DR. AMY: Yeah, you’re going to shut the laptop. You’re done. If you get frustrated with the intensity or difficulty of a cognitive training activity as you’re sitting across the table from a cognitive trainer, you don’t have the option of turning the trainer off. Right? And so that trainer can read those cues that trainer can recognize when you are getting frustrated and they can adapt the exercise, right? They can pull back a little bit, lower the intensity, let you experience some success, and then push you some more. And we do high fives, which release dopamine, right? And dopamine increases motivation. And we know that, especially kids with ADHD, and adults too, they really struggle with dopamine and they need dopamine for motivation. And so those high fives and that verbal encouragement is critical. So, some fireworks on a screen that’s not going to do it. That’s not going to do it when you’re struggling with how difficult it is. But if we look at social cognitive theory, right, most people have heard of self-efficacy and self-efficacy is that belief in your ability to accomplish something. And so if we look at self-efficacy theory, which comes from social cognitive theory, Albert Bandura, I don’t want to get in the weeds, but there are four ways to increase someone’s self-efficacy. And one is through providing mastery experiences. And so cognitive training, one that’s designed specifically for that person, is going to give them the ability to master each task. And we have over 100 different training tasks, and those training tasks have 10 to 12 different levels. So we have 1000 different ways that you and I use to train the brain. Right? And so those tasks are trained to mastery. So that’s one way that cognitive training with a human being increases self-efficacy. Another is verbal persuasion. Well, you don’t get that verbal persuasion from a computer screen or a phone app, right? You’re only going to get that from a human who’s sitting across the table from you going, “You can do this.” Right? “You got it. Hey, I saw you succeed 10 minutes ago on this task. I know that you can apply those same principles to this one and accomplish that.” Another way is through modeling. And so we demonstrate what that looks like first. Right? “Hey, here’s how you’re going to solve this task. Here are the cards that you need to use, right? Here’s what I expect from you,” right? You’re going to demonstrate what it looks like so that then they’re able, the child is able then to mimic the process, right? So, and then finally, I already touched on it a little bit, but it’s that ability to recognize physical cues, right, and master those. Right? So like you see sweating and heart rate and frustration and all those things that happen under duress or stress. Right? And so it’s then the ability of the cognitive trainer to go, “Hey, I see that you’re getting frustrated, but you can do this. Let me help you. Hey, let’s pull back, solve a easier one.” Right? “And then I’m going to push you again.” Right? So you just are able to adjust and adapt right to that individual child.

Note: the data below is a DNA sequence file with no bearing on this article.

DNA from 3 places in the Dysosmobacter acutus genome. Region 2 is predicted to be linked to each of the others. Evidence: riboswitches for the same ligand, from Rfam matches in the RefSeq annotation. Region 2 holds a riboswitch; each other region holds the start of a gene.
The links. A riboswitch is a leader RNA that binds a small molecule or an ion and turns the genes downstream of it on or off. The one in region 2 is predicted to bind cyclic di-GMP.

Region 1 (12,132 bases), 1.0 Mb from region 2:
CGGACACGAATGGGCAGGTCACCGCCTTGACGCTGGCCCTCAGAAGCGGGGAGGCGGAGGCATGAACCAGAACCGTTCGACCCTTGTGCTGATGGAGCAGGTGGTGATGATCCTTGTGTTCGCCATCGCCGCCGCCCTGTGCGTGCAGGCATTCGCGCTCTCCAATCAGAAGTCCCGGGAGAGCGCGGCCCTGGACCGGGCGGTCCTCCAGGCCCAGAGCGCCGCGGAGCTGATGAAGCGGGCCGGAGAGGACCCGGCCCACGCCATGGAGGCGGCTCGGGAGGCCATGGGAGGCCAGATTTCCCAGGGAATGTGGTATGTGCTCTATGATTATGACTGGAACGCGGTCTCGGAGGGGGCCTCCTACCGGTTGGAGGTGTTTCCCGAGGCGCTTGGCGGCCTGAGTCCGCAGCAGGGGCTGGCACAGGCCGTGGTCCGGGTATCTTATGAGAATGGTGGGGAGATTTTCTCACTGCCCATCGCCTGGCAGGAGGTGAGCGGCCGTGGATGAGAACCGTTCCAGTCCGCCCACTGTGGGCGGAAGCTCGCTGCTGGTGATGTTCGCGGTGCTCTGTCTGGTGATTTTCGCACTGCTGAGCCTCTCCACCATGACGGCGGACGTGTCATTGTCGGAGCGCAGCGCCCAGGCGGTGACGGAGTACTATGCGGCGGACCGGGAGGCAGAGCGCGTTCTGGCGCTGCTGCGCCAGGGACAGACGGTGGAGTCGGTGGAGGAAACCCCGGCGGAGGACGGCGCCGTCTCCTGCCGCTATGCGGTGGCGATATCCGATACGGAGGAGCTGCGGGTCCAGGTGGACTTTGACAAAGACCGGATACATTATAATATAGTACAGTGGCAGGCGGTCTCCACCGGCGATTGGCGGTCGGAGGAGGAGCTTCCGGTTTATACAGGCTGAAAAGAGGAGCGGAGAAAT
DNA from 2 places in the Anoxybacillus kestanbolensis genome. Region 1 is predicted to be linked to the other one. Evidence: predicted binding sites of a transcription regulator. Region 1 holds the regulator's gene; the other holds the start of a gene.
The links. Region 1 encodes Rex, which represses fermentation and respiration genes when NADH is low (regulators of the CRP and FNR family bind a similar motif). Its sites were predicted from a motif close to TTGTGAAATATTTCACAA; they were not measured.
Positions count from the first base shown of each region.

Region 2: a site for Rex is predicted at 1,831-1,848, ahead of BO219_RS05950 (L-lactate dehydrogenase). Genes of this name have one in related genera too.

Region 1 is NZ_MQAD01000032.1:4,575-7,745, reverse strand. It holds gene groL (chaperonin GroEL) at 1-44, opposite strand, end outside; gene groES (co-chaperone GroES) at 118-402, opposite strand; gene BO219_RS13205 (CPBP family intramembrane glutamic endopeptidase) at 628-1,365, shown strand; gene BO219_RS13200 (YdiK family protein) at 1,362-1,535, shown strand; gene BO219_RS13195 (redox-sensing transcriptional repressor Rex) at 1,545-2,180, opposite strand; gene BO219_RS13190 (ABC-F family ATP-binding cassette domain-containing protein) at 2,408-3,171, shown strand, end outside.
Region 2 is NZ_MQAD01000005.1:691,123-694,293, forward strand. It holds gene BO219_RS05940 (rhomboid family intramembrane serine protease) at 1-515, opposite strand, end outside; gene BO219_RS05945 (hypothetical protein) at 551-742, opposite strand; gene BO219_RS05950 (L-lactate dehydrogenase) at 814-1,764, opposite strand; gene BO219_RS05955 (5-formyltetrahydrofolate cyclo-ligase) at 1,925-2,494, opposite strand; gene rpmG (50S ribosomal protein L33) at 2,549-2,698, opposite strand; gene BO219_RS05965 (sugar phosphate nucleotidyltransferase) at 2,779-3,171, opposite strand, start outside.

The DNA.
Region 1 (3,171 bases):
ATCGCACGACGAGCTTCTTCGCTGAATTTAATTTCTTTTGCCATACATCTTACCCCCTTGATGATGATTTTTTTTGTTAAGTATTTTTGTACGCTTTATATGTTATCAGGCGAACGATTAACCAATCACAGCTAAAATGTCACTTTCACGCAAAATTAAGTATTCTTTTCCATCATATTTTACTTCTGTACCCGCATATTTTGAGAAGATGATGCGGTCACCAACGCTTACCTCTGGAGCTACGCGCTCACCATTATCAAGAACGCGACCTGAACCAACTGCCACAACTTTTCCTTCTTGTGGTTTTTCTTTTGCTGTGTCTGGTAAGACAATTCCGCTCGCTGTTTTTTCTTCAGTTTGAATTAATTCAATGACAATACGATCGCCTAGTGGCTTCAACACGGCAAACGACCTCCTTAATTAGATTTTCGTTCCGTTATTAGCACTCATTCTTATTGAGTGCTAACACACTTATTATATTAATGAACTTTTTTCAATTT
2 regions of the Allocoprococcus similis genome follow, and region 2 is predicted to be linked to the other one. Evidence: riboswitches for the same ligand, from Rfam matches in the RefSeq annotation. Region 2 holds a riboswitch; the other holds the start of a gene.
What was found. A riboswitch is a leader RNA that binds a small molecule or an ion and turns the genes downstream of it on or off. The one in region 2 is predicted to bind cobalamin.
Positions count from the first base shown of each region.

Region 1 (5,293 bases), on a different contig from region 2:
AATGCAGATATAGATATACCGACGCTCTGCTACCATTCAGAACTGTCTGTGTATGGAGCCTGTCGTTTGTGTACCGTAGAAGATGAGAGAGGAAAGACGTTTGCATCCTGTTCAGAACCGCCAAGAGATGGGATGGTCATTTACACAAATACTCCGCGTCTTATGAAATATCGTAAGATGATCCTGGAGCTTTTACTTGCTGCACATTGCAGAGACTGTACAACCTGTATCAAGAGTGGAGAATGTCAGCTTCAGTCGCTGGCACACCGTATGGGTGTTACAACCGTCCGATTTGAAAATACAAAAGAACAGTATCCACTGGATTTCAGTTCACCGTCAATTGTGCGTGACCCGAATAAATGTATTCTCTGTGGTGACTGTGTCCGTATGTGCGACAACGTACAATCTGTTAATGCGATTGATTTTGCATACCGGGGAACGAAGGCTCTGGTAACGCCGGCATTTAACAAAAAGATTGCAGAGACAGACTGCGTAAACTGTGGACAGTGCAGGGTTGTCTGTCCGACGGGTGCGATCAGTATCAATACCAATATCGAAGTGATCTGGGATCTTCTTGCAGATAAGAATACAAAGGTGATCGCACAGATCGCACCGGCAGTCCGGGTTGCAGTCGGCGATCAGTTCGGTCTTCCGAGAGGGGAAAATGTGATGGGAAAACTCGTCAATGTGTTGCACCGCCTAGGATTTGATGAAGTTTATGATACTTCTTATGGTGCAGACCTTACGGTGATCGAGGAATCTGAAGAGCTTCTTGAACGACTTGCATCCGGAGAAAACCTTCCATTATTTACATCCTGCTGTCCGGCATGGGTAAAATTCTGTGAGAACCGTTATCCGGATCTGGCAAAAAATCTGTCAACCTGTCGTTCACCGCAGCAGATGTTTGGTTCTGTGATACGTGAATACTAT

SANDY: That’s really different from teaching, right? So we’re really clarifying like two very different approaches to helping a student or a child when they’re struggling or an adult as well. It really kind of laid out really well, that training model. I like to think of it as like that personal trainer at the gym. That’s like trying to help you get, you know, strong muscles, strong abs, or build endurance, versus just going and learning about a particular style of exercise from someone who’s teaching you something, right? Like, so really they’re two different hats. One of the questions we get all the time is why don’t they do any kind of cognitive training in schools? And I think it’s because the two different hats that people wear and it takes time, which we haven’t really addressed. How long does it take to build a cognitive skill and to really, you know, strengthen it? I know it probably varies, but it’s not something that happens in a day, right?